After Obasanjo’s eight years in office the zoning train roared into Northern Nigeria and Alhaji Umaru Yar’Adua was selected as candidate and elected as President. Yar’Adua’s death and the ascension of Vice President Goodluck Jonathan as President complicated matters for the country since Jonathan is from the South South. It meant that the North did not complete its term of eight years because of Yar’Adua’s death. Jonathan then had a chance to do one full term, making his period of running the shop six years.

If he had won in 2015, he would have been in the saddle for 10 years. That would have meant that the north would remain in the wilderness for that period, so to say. That is principally why Jonathan lost the 2015 election to Buhari. With the gift of hindsight we should have a clause in the Constitution that restricts a Vice President who occupies the office of president when a President dies or is impeached to not more than one term after the completion of his predecessor’s unfinished term. Even without having any empirical evidence I think that most Nigerians would prefer a rotation of the presidency for reasons of stability, unity, inclusiveness and the prospect of giving everyone a sense of belonging. There may have been several factors that made Obasanjo’s victory possible in 2003 against Buhari and Jonathan’s own against him in 2011. However, I think Nigerians must have wanted the idea of moving the presidency round. So our diversity is a strong recommender of rotation and zoning of the presidency. Merit or competence is absolutely important for the highest office in the land. But it is an indisputable fact that you can find enormous merit or competence in any state of the Federation today. Both merit and rotation can be conveniently married because they are not mutually exclusive. In fact, in a heterogenous setting such as ours they are complementary. Federal Character may have its downside but in a multi-ethnic and multi-religious setting such as ours it has its benefits. The cry of marginalisation by various sections of the country arises from their feeling of being victims of exclusiveness, instead of beneficiaries of inclusiveness.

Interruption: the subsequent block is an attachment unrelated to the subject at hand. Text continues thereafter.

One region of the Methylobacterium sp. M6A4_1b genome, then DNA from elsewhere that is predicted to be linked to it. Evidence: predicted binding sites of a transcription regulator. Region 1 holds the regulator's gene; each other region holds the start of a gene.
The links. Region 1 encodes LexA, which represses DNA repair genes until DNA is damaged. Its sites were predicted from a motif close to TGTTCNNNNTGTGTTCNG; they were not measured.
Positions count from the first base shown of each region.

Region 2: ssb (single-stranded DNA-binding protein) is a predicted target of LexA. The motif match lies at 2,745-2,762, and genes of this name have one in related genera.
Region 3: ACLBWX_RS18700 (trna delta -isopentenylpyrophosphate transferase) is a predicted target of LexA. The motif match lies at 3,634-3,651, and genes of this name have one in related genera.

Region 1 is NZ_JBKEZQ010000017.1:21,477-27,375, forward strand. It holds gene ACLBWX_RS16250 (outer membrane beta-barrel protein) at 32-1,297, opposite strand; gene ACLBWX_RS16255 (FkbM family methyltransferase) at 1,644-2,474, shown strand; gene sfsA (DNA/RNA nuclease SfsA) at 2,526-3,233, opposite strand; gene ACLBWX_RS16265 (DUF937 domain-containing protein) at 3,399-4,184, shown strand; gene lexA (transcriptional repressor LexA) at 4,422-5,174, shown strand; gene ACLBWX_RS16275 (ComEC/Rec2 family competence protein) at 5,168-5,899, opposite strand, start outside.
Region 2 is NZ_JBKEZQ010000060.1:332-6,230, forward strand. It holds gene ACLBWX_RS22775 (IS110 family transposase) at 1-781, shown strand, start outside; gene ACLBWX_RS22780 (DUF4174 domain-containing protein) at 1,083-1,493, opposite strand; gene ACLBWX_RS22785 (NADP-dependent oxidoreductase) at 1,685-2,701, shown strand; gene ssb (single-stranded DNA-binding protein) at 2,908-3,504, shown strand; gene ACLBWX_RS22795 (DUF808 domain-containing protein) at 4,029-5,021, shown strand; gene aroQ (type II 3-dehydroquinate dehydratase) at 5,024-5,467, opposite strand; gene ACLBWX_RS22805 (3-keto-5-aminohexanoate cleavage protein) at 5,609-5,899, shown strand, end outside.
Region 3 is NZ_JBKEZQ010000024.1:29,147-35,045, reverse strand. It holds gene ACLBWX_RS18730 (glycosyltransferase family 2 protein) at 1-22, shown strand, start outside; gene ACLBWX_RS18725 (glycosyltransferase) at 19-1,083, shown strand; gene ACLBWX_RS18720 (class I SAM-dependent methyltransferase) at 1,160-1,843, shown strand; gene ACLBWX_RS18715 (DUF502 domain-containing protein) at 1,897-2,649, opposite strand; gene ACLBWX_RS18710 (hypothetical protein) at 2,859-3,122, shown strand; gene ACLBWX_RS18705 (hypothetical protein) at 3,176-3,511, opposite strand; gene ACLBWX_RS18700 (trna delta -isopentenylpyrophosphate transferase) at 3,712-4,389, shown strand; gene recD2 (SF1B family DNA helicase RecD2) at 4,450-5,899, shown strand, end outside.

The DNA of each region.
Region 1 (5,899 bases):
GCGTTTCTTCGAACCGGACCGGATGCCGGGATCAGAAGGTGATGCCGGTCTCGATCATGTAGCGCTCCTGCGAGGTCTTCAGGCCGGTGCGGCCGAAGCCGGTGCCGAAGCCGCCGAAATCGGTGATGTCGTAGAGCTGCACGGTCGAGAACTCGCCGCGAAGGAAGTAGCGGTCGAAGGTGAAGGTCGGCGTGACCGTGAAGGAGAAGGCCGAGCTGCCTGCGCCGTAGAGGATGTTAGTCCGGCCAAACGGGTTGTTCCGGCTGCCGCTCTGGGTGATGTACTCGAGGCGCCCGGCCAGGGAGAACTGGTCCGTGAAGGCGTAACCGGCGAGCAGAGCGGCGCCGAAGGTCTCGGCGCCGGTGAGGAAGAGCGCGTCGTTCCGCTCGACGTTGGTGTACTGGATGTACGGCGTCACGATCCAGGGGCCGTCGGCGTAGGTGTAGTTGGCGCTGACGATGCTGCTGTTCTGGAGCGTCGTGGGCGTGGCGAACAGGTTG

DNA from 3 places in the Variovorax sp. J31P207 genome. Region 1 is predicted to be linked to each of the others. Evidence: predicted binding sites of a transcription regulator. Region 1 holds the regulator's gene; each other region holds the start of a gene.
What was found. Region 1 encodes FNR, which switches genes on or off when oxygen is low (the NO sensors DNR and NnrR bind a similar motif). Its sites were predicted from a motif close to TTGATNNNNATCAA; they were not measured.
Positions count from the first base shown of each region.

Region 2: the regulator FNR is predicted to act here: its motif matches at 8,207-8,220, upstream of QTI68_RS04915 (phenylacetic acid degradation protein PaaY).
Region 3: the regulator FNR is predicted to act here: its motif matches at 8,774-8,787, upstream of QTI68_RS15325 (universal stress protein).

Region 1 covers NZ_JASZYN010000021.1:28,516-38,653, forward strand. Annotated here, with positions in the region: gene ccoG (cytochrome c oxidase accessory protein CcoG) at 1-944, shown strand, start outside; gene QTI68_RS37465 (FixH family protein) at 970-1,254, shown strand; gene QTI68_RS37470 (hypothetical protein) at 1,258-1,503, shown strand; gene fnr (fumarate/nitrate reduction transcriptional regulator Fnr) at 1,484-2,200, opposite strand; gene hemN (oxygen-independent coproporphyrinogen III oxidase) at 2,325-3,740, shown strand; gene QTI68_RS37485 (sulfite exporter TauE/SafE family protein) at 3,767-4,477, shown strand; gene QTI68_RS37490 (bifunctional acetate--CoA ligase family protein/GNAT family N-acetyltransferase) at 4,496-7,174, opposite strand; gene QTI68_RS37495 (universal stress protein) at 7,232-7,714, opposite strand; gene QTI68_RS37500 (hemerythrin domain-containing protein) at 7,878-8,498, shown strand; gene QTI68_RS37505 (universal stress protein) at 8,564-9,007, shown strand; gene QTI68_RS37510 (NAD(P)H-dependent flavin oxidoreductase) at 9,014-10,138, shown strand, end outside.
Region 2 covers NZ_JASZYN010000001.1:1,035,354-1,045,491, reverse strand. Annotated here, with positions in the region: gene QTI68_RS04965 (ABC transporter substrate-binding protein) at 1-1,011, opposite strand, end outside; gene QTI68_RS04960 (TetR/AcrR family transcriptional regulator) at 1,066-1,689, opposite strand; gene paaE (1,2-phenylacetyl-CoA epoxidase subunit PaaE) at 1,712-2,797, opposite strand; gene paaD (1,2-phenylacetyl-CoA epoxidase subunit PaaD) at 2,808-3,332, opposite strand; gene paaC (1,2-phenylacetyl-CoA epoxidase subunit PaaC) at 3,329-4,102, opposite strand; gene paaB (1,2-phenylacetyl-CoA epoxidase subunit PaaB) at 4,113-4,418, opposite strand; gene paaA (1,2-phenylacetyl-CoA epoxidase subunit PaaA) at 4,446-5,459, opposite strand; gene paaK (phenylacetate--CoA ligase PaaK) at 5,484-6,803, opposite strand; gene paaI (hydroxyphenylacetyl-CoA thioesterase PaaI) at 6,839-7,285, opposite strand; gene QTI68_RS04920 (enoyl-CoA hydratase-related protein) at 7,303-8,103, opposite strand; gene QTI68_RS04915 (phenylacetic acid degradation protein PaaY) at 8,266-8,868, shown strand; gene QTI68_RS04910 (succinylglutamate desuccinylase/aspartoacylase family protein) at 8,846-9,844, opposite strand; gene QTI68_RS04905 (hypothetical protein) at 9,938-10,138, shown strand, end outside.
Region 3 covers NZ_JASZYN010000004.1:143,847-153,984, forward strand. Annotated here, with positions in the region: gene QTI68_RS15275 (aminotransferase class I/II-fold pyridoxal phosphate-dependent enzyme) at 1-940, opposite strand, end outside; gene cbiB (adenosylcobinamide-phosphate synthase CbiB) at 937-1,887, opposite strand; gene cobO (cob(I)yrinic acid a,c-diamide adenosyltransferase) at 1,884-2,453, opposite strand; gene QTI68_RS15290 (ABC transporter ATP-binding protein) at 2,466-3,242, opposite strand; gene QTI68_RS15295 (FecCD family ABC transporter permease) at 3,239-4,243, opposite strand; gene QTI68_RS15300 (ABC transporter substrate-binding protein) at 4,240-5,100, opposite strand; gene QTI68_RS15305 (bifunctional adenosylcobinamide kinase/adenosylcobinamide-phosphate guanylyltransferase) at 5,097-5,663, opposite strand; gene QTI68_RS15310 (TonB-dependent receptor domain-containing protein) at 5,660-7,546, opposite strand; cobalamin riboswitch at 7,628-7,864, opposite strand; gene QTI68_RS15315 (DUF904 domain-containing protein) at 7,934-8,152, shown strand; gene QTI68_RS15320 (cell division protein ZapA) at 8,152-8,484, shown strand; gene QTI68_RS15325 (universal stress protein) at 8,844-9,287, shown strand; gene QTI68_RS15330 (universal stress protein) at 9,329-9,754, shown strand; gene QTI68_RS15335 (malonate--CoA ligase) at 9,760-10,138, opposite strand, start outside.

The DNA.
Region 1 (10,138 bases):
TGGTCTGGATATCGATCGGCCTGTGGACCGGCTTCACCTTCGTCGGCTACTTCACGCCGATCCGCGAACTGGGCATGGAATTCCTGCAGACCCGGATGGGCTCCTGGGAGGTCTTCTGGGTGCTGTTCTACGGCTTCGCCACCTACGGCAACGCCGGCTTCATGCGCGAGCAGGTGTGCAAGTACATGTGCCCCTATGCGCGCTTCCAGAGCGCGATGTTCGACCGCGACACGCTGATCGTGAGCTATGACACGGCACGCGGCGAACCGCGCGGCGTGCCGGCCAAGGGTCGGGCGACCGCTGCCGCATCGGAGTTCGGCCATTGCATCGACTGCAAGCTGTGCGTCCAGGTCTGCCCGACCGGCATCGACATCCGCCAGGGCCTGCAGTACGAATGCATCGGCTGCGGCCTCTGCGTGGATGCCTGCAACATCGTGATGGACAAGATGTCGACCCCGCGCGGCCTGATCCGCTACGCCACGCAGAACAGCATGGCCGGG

For anyone who is worried about competence, the starting point is the prescription of school certificate as the minimum qualification for contesting to be Nigeria’s President. That is awful. In my June 19, 2018 column in The Guardian I had stated: “The Presidency is the top job in the land and yet we choose for it the same qualification as the one that companies choose for messengers and cleaners. That underlines our unseriousness in the choice of people for the number one job in the country.”

In a complex world such as we live in today no qualification that is less than a first degree or its equivalent is good enough as the irreducible minimum requirement for that office. I believe that the minimum qualification should be upgraded and zoning of presidential and state gubernatorial offices should be inserted in a revised Constitution. While the rotation of the Presidency should be between north and south, the office of the governor should be rotated among the three senatorial districts of a state. If that is done, then all parties will, ipso facto, be compelled to make their choices as prescribed by the Constitution.

No one should wish away rotation of the presidency. It has brought a large measure of stability into the political space and its continued operation is the best option in a diverse country like ours. The expectation by fair-minded people is that the rotation machine of the presidency will move to the South in 2023 and that the major parties will search for and find people of merit to field for Nigeria’s highest office. There are too many forces that disrupt life in Nigeria. We need not add the decision of where the presidential diadem should be to it. If we are not selfish it is a problem we can solve without much acrimony. However, if we choose to be selfish we will certainly pay for it.

Ray Ekpu is a veteran journalist and former Chief Executive Officer of Newswatch

*This article was first published in The Guardian

By Ray Ekpu